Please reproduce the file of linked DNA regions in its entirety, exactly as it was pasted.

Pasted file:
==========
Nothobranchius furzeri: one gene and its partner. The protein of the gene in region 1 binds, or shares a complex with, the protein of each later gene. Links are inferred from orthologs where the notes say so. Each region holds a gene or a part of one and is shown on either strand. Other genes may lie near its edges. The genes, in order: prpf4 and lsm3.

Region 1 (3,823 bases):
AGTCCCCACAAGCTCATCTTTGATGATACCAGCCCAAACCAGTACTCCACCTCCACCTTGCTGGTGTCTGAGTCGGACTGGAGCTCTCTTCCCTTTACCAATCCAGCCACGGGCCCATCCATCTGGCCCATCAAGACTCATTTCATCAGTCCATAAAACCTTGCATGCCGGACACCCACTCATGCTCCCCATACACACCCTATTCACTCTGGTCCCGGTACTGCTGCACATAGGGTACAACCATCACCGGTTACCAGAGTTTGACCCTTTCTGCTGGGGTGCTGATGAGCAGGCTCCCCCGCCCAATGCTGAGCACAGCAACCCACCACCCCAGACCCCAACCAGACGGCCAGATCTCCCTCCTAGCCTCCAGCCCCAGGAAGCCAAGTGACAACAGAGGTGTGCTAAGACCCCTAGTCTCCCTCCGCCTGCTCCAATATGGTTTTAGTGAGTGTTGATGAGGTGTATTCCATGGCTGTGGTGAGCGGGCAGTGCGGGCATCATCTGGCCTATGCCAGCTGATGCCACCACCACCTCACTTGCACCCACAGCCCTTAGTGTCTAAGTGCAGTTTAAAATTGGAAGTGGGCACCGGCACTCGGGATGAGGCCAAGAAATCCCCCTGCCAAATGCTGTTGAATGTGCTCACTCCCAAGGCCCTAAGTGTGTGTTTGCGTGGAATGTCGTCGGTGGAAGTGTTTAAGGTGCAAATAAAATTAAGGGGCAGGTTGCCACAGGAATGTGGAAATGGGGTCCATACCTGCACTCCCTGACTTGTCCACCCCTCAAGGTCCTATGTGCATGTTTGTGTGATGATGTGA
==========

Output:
Nothobranchius furzeri: one gene and its partner. The protein of the gene in region 1 binds, or shares a complex with, the protein of each later gene. Links are inferred from orthologs where the notes say so. Each region holds a gene or a part of one and is shown on either strand. Other genes may lie near its edges. The genes, in order: prpf4 and lsm3.

Region 1 (3,823 bases):
AGTCCCCACAAGCTCATCTTTGATGATACCAGCCCAAACCAGTACTCCACCTCCACCTTGCTGGTGTCTGAGTCGGACTGGAGCTCTCTTCCCTTTACCAATCCAGCCACGGGCCCATCCATCTGGCCCATCAAGACTCATTTCATCAGTCCATAAAACCTTGCATGCCGGACACCCACTCATGCTCCCCATACACACCCTATTCACTCTGGTCCCGGTACTGCTGCACATAGGGTACAACCATCACCGGTTACCAGAGTTTGACCCTTTCTGCTGGGGTGCTGATGAGCAGGCTCCCCCGCCCAATGCTGAGCACAGCAACCCACCACCCCAGACCCCAACCAGACGGCCAGATCTCCCTCCTAGCCTCCAGCCCCAGGAAGCCAAGTGACAACAGAGGTGTGCTAAGACCCCTAGTCTCCCTCCGCCTGCTCCAATATGGTTTTAGTGAGTGTTGATGAGGTGTATTCCATGGCTGTGGTGAGCGGGCAGTGCGGGCATCATCTGGCCTATGCCAGCTGATGCCACCACCACCTCACTTGCACCCACAGCCCTTAGTGTCTAAGTGCAGTTTAAAATTGGAAGTGGGCACCGGCACTCGGGATGAGGCCAAGAAATCCCCCTGCCAAATGCTGTTGAATGTGCTCACTCCCAAGGCCCTAAGTGTGTGTTTGCGTGGAATGTCGTCGGTGGAAGTGTTTAAGGTGCAAATAAAATTAAGGGGCAGGTTGCCACAGGAATGTGGAAATGGGGTCCATACCTGCACTCCCTGACTTGTCCACCCCTCAAGGTCCTATGTGCATGTTTGTGTGATGATGTGA